1. ybutt (History)

    Siegfried Hecker has some useful advice for how to respond to NK:


    Host’s question: “Everyone, as Wendy Sherman has pointed out, is calling for resolute action … What difference does that make for a rogue state like North Korea?”


    Quite frankly, I think none – because we’ve been through this at least since 2003, or so, when North Korea pulled out of the Nonproliferation Treaty, and the attempts, not only by the United States, but by the international community, has been in essence to threaten North Korea, to sanction North Korea, to isolate North Korea, and it simply hasn’t worked. I think we failed to engage North Korea appropriately when we had opportunities in these last twelve or thirteen years – whatever engagement was there didn’t work. The bottom line is, over this time, from 2003, when they most likely built their first primitive device, which they tested in 2006, until today, they have gone from building a device in 2003, testing one that didn’t work so well in 2006, to just now, where they have the fourth test – a successful test – and in the meantime, at the same time, they have scaled up their ability to make more bombs. And so, where we used to have the problem of having this country that could perhaps build a simple nuclear device, today they appear to have a nuclear arsenal. That’s a great concern and to me that means that we have to do something different than was done over the last twelve years.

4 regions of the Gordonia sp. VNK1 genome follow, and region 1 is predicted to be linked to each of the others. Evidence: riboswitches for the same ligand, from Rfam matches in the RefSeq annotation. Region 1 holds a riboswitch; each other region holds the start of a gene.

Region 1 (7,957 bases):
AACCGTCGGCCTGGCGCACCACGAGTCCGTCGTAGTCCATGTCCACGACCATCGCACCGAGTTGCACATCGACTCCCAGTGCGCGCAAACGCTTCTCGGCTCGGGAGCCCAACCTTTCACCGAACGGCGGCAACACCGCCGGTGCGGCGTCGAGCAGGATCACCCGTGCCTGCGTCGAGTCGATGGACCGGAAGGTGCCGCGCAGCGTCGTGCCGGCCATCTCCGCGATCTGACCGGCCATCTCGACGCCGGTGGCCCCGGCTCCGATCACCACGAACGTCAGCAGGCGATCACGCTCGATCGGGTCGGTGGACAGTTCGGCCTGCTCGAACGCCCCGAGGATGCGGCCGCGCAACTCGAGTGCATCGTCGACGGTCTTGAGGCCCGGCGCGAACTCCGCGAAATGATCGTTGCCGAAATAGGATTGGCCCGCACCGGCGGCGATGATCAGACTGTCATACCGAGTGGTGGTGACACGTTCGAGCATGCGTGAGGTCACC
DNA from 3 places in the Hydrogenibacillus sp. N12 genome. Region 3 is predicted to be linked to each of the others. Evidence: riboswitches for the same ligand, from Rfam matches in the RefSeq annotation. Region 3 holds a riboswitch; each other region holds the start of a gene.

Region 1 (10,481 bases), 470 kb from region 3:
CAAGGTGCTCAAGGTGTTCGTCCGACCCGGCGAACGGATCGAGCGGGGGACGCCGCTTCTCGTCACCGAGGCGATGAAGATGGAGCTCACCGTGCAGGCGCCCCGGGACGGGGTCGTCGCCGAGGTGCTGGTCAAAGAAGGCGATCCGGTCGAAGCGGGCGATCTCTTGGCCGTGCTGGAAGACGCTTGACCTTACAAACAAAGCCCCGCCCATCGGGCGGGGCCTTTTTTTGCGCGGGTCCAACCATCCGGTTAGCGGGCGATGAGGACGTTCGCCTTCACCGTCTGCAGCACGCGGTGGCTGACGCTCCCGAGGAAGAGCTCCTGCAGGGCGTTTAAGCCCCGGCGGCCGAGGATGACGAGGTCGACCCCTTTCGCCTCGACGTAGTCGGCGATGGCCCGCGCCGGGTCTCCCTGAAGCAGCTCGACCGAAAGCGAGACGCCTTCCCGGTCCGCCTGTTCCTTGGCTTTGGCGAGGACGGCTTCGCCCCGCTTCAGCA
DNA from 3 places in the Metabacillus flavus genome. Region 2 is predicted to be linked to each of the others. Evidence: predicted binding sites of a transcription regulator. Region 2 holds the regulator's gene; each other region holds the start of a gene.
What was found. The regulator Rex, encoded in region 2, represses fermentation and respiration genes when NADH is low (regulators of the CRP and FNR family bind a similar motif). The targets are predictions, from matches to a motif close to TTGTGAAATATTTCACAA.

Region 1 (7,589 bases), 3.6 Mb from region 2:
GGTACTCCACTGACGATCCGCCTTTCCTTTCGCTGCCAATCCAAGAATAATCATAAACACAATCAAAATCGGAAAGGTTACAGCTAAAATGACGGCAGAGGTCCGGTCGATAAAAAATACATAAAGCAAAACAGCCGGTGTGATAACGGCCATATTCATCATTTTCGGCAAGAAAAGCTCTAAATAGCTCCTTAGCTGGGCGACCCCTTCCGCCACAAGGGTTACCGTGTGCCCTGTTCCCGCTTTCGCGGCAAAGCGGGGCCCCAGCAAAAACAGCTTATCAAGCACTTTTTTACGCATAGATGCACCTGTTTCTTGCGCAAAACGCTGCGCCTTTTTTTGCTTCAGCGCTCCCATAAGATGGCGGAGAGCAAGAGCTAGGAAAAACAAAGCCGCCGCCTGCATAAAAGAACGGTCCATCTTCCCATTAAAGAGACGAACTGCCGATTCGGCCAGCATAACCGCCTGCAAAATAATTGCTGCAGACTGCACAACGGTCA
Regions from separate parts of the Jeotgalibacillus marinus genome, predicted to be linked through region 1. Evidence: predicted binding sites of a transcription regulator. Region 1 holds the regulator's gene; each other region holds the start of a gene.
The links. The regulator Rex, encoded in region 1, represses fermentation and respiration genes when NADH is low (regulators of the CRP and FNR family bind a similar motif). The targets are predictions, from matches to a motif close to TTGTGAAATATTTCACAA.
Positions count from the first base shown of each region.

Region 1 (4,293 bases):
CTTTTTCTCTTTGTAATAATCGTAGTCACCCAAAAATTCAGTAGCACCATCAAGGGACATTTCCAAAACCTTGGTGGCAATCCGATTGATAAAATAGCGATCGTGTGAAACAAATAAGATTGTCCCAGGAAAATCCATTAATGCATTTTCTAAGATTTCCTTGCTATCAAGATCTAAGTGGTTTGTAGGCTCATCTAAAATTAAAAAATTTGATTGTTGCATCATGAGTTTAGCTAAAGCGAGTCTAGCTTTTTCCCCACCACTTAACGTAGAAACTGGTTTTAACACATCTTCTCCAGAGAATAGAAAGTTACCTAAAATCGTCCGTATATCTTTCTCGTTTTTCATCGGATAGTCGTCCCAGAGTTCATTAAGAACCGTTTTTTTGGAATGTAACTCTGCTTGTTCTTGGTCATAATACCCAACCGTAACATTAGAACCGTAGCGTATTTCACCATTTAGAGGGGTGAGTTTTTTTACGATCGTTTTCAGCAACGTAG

• ybutt (History)
    • Ara Barsamian (History)

      It is wishful thinking and a waste of time and effort to believe that that DPRK will ever give up its nuclear arsenal.

      The “Western” politicians and ruling elites have also misunderstood what drives tyrants, whether Stalin, Mao, Hitler, or little Kim. They also acquiesced in the enslavement of millions in gulags, and genocide, and were never held accountable, and they are as guilty as these tyrants for the misery they brought on mankind.

      CTBT and similar non-proliferation efforts have been driven by the nuclear club to prevent the “have nots” from having credible means, i.e. nukes, to prevent regime change ( a la Lybia).or certain defeat ( a la Pakistan)

      For the DPRK situation, there are some possible remedies, none of them palatable to the “Western” hand-wringing politicians:

      1) Ignore DPRK completely – this should drive the regime crazy, and eventually their craving for recognition would push them into being more flexible regarding slowing their “arsenal” build-up

      2) Step on China’s “balls” to manage their client more forcefully. Western politicians have no stomach for this, as shown over the “messages sending “wars re Spratlys

      3) Have Japan go nuclear; this would get everybody’s attention, China, DPRK, and …the US

      4) Have the West work a “deal” with Putin and Xi to use the “surplus: ICBM’s do a surprise strike on DPRK nuclear facilities and weapons storage depots, using conventional ordnance

      Everything else is just wishful thinking…

  2. Bradley Laing (History)

    What type of hat is Kim Three wearing in the video of the NK submarine test?

    • Bradley Laing (History)

      GQ magazine just bad mouthed the hat, but the description in the article did not line up with the hat in the photograph!

  3. Bradley Laing (History)


    WASHINGTON – The outcry that followed the Chinese military’s 2007 destruction of a weather satellite and the immediate creation of thousands of pieces of space junk has helped dissuade China from conducting similar debris-generating tests, a U.S. State Department official said – See more at: http://spacenews.com/u-s-official-china-turned-to-debris-free-asat-tests-following-2007-outcry/#sthash.sMlRMpf4.dpuf

  4. Bradley Laing (History)


    “Ben Carson warned debate viewers about EMPs — a threat that only exists in action movies”